BuyMeOnce.com rates and sells durable products that come with a lifetime guarantee.
Its founder, north Londoner Tara Button, launched the business aged 31 in 2016 on a mission to reduce consumer waste and help the planet by bringing back the mostly-lost trend of buying household items for life, and even to pass on to your children.
The startup has recorded record revenues since the pandemic hit, with the sales growth fuelled by city-dwelling millennials and Gen Z-ers in the 25-40 age bracket.
The company has seen revenues grow by over 300% in the year, from £158,000 in 2019/20 to £680,000 in 2020/21. Annual customer numbers tripled from 2,112 to 6,002, while returning customers increased by 465%, the startup said.
BuyMeOnce expects turn a profit for the first time in the next financial year.
Button puts the growth in younger customers down to the fact that lockdown gave many "the time to really assess the consumer choices they are making" - plus the fact that the younger demographic "are extremely discerning about the provenance of products and the impact they have on the environment".
Button, who released a book in 2018 called A Life Less Throwaway: The Lost Art of Buying for Life, told the Standard: "I think lockdown forced us into thinking about things on a global scale and into thinking about crises. And very clearly climate change is the next big problem for the world to face.
“It will be much worse than Covid, and long-lasting products is one of the most overlooked solutions to climate change. The focus has been on recycling, but we just need to keep the things we have for longer."
Lockdown saw many online-focused firms boom, from food delivery giants to plant retailers. Many millennials had the chance to save for the first time, and are comfortable shopping online.
There has also been a wider consumer shift towards sustainable, ethical fashion, household and personal care products in recent years, and investors are increasingly demanding companies show genuine commitment to ESG (environmental, social, and governance) criteria.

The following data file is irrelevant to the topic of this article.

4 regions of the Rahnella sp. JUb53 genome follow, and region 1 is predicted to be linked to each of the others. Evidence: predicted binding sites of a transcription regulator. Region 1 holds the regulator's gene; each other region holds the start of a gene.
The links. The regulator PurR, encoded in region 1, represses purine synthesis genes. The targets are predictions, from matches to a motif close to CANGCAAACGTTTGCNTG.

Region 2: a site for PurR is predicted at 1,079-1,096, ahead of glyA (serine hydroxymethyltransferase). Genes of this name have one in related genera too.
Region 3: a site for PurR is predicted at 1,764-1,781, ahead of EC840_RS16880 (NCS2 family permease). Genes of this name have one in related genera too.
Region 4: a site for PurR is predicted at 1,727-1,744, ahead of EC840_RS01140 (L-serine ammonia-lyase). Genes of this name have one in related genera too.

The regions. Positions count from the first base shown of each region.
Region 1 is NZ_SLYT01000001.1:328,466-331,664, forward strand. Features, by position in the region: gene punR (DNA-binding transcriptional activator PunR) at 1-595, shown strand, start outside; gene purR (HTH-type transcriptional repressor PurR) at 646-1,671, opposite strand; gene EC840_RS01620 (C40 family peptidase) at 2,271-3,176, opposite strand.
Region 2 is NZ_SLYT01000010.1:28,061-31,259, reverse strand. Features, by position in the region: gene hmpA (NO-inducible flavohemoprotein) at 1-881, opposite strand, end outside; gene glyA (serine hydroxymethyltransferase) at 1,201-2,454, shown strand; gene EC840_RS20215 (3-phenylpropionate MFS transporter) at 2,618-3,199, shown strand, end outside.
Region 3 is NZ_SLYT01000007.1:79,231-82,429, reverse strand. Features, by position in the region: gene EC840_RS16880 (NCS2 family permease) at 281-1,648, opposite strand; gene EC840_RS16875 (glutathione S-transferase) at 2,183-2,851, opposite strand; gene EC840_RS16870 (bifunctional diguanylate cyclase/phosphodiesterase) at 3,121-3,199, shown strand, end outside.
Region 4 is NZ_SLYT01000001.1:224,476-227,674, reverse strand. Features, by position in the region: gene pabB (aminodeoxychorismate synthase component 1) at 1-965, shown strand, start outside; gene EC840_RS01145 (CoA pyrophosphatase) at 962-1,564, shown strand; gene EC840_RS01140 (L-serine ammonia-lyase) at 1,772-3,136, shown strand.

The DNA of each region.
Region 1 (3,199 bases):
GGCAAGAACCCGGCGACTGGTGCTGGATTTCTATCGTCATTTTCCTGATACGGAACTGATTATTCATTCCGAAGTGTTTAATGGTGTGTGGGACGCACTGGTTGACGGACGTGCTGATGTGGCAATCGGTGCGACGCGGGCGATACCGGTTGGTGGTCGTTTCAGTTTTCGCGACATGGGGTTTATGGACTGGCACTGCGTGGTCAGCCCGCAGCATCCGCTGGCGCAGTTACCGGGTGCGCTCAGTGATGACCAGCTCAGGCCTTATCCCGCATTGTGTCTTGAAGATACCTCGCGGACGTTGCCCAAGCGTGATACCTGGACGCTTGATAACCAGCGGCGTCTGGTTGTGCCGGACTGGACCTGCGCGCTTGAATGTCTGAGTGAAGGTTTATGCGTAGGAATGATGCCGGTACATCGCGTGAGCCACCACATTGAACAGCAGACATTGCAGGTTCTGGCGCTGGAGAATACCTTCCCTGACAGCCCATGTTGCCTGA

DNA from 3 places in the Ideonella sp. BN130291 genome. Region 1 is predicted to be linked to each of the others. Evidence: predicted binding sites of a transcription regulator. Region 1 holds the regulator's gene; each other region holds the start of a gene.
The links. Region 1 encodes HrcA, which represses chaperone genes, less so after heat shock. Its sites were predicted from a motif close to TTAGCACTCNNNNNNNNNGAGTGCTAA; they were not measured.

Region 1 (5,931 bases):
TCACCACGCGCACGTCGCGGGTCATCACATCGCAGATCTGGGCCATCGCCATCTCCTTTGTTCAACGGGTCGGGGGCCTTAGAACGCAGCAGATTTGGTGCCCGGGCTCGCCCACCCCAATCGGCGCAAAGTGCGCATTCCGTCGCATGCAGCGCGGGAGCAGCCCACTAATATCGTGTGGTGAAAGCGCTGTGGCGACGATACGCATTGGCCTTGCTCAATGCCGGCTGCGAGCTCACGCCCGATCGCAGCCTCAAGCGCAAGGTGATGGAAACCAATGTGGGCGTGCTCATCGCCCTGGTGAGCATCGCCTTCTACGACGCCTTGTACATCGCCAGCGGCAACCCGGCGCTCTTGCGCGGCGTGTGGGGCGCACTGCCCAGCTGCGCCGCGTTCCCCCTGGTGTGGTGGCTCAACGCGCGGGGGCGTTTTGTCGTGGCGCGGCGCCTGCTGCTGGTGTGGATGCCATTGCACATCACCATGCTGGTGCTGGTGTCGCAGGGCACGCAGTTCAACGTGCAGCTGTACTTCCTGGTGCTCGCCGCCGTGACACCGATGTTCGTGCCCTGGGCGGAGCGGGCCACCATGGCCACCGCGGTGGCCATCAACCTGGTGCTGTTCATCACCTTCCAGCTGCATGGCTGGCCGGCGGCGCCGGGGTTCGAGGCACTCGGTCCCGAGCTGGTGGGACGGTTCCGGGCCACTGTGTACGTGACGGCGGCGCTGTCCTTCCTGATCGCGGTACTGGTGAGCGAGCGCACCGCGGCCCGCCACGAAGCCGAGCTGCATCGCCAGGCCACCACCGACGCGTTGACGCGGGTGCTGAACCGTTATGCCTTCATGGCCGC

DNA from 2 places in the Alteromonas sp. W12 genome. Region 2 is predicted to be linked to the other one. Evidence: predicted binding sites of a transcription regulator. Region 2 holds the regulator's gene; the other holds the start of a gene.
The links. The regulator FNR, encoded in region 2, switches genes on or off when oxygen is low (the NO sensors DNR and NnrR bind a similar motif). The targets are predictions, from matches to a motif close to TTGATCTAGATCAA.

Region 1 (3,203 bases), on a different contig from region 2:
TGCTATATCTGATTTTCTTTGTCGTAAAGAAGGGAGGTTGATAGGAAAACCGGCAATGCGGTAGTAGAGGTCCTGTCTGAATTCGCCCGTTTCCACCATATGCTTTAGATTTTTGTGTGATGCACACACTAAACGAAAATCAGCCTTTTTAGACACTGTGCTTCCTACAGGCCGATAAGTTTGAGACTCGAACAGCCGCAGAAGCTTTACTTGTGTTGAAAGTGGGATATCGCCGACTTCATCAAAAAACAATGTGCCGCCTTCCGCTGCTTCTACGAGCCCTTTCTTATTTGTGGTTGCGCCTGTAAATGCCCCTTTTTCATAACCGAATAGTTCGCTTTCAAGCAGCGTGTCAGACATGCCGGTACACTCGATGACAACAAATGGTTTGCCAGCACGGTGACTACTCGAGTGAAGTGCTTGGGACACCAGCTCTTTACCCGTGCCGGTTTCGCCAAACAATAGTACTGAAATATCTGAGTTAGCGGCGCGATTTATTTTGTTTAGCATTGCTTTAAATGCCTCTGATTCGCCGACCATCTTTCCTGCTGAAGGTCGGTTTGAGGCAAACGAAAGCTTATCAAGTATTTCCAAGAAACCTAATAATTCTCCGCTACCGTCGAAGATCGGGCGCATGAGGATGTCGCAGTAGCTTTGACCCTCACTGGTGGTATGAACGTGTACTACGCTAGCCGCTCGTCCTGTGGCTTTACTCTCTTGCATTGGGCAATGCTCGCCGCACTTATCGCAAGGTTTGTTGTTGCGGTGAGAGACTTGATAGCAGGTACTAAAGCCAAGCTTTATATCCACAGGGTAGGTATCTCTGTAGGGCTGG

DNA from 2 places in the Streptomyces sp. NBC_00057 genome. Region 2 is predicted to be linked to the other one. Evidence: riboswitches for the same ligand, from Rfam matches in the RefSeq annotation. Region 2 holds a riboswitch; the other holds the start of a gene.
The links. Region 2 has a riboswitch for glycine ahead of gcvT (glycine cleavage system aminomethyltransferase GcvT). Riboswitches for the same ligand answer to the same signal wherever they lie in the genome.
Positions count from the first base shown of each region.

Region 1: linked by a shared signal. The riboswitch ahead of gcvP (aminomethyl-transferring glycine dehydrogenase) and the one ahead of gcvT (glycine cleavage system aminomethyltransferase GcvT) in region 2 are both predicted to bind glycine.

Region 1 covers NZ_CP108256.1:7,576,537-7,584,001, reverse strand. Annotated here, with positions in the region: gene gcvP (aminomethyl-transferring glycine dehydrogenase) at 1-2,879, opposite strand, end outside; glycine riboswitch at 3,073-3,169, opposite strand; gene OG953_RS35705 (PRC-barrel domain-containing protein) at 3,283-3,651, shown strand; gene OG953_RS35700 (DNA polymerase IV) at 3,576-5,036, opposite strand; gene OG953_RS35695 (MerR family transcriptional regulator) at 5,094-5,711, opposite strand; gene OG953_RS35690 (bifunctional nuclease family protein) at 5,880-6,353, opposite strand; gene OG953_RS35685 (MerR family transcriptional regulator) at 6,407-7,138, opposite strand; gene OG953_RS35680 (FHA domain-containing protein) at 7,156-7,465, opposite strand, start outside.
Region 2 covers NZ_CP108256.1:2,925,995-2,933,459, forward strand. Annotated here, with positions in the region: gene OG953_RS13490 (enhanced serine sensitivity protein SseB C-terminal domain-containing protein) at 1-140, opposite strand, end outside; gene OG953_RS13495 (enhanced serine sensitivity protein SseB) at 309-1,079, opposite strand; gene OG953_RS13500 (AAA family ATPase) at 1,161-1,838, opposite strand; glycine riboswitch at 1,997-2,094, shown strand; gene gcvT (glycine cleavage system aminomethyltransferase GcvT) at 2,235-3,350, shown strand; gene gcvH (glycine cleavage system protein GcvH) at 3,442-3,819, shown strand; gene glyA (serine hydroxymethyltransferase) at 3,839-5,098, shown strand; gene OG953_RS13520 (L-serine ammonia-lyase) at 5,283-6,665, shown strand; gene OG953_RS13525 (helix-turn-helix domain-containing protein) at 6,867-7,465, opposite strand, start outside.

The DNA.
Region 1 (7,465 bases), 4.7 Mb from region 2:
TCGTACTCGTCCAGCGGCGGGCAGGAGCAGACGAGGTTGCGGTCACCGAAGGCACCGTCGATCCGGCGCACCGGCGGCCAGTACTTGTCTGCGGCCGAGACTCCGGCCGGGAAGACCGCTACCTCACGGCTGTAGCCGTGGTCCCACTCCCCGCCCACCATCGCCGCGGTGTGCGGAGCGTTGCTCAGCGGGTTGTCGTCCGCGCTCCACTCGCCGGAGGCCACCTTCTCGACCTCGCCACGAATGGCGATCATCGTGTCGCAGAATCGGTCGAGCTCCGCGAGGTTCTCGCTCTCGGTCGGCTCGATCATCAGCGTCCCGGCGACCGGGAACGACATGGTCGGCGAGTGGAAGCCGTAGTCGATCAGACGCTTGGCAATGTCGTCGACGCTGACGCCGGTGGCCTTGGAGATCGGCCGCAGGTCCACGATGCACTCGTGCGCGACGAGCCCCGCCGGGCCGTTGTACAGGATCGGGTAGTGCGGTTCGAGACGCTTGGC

BuyMeOnce has raised nearly £800,000 to date, including over £545,000 in an initial crowdfunding round in 2019. The first crowdfund involved more than 400 retail investors, and backing from climate change investor, Green Angel Syndicate.
The startup has used its newfound revenues to transition from a drop-shipping and affiliate marketing model to a wholesale operation, and Button plans to use new crowdfunded cash to fuel further growth.
Funds would be put towards building the team, increasing targeted digital marketing, and the launch of a gift registry service on the site.
"We are more than just a shop, we're a movement," she said. "Having people literally invested in your company is really powerful. We like the idea of being owned by a lot of people, and we want to know that people are in it for the right reasons."
Going forward the startup will also look to partner with manufacturers and begin building exclusive, sustainably-made products with a "circular economy design".
"We want to scale out something really innovative," the founder said. "How can we make this product as useful for as long as possible? It is not just thinking about how long a product lasts, but what happens ti it afterwards."
Button said she wants to build on the current momentum and take her startup to the next level.
She said: "It's now really clear that in order to have the power we want to have, we need to become a household name, because that's the only way we can have an impact.
"What we're trying to do is for everyone."
The Crowdfund is open for pre-registration here